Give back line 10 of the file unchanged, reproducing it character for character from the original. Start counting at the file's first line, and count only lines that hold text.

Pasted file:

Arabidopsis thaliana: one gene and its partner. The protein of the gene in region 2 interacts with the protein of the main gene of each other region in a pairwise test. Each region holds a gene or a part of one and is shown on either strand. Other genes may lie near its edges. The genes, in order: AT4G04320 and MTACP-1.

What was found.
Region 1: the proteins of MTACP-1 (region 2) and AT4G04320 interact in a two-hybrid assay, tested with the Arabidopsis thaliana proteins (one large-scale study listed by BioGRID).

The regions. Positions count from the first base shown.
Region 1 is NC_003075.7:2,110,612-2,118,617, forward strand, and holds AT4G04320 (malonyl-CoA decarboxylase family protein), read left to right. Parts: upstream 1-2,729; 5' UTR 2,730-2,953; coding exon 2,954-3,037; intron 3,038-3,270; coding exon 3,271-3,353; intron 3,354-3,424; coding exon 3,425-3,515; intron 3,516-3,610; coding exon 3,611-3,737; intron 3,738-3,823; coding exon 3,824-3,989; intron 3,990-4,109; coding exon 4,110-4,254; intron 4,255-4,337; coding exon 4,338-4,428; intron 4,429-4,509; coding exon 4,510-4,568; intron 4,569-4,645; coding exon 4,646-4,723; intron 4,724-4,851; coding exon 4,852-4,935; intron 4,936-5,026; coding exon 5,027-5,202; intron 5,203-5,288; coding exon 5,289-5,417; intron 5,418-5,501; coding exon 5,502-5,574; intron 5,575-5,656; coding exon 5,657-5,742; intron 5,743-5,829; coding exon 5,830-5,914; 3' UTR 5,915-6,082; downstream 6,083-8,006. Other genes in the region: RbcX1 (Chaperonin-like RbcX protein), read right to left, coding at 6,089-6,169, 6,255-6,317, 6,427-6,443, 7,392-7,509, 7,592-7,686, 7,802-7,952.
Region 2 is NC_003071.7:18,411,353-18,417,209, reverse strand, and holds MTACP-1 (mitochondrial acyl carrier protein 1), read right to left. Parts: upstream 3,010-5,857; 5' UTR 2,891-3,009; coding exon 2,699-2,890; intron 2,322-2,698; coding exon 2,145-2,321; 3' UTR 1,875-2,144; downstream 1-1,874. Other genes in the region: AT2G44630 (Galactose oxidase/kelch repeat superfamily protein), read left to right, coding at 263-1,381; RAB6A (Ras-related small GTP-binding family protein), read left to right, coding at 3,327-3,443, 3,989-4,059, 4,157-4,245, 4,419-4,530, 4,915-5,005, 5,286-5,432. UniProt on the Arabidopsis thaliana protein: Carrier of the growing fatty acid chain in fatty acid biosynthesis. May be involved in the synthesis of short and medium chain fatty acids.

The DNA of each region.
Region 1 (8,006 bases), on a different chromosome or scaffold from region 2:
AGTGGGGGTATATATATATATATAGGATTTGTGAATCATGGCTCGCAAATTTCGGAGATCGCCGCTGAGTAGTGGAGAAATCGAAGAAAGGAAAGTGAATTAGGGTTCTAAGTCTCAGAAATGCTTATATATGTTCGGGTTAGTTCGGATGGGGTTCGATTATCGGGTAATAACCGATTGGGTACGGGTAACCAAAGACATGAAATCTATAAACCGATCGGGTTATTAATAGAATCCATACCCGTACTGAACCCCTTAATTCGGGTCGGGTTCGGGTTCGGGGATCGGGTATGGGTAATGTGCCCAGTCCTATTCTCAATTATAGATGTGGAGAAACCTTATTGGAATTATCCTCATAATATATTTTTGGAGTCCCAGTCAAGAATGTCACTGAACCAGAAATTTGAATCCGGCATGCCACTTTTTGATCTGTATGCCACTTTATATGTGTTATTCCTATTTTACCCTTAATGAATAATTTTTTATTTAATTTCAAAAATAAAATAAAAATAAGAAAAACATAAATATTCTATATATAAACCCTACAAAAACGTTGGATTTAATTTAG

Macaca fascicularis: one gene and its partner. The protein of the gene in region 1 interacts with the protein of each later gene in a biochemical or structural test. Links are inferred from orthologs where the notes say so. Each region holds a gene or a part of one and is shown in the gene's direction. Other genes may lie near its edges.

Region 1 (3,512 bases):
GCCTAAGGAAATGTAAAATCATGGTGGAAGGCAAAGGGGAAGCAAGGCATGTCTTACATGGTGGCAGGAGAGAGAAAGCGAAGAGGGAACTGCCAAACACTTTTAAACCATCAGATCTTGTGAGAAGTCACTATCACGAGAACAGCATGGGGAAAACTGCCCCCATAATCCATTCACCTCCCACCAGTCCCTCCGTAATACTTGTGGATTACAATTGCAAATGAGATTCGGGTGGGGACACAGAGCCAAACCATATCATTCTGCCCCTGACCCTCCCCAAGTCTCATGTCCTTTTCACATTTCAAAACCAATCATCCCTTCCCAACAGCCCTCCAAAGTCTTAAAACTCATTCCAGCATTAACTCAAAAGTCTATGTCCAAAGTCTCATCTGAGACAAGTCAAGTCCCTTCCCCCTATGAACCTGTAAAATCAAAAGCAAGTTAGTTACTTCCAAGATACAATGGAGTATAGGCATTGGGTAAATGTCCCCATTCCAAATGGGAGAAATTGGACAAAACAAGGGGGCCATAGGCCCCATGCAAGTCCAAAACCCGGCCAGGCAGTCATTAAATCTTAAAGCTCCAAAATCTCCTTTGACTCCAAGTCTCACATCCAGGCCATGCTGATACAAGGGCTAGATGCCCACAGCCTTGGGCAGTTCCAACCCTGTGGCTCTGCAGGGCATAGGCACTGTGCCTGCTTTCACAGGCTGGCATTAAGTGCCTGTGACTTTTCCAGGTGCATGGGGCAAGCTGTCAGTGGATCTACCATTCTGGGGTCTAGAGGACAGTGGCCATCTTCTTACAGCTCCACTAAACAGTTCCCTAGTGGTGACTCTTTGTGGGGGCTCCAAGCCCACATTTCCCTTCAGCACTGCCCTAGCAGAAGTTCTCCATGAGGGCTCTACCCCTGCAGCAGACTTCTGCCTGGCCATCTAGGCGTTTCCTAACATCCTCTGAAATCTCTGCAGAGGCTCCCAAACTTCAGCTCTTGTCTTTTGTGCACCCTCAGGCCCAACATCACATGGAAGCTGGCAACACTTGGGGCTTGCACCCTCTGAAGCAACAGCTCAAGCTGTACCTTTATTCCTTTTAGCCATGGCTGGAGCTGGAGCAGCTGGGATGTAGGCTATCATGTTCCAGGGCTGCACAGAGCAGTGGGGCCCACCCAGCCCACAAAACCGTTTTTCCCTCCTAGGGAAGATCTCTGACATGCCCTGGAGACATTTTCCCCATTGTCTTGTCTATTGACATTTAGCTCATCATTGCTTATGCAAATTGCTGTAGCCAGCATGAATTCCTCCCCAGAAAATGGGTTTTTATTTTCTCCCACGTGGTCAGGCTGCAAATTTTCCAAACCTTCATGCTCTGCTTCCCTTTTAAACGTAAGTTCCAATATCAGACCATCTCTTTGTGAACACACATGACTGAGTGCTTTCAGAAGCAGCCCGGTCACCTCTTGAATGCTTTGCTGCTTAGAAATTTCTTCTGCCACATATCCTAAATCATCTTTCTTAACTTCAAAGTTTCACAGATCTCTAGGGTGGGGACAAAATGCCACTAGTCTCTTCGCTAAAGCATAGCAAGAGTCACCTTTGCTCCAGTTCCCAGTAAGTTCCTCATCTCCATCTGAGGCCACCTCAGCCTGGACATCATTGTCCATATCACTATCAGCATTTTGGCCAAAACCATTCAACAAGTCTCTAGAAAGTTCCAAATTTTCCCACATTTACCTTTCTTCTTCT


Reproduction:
Macaca fascicularis: one gene and its partner. The protein of the gene in region 1 interacts with the protein of each later gene in a biochemical or structural test. Links are inferred from orthologs where the notes say so. Each region holds a gene or a part of one and is shown in the gene's direction. Other genes may lie near its edges.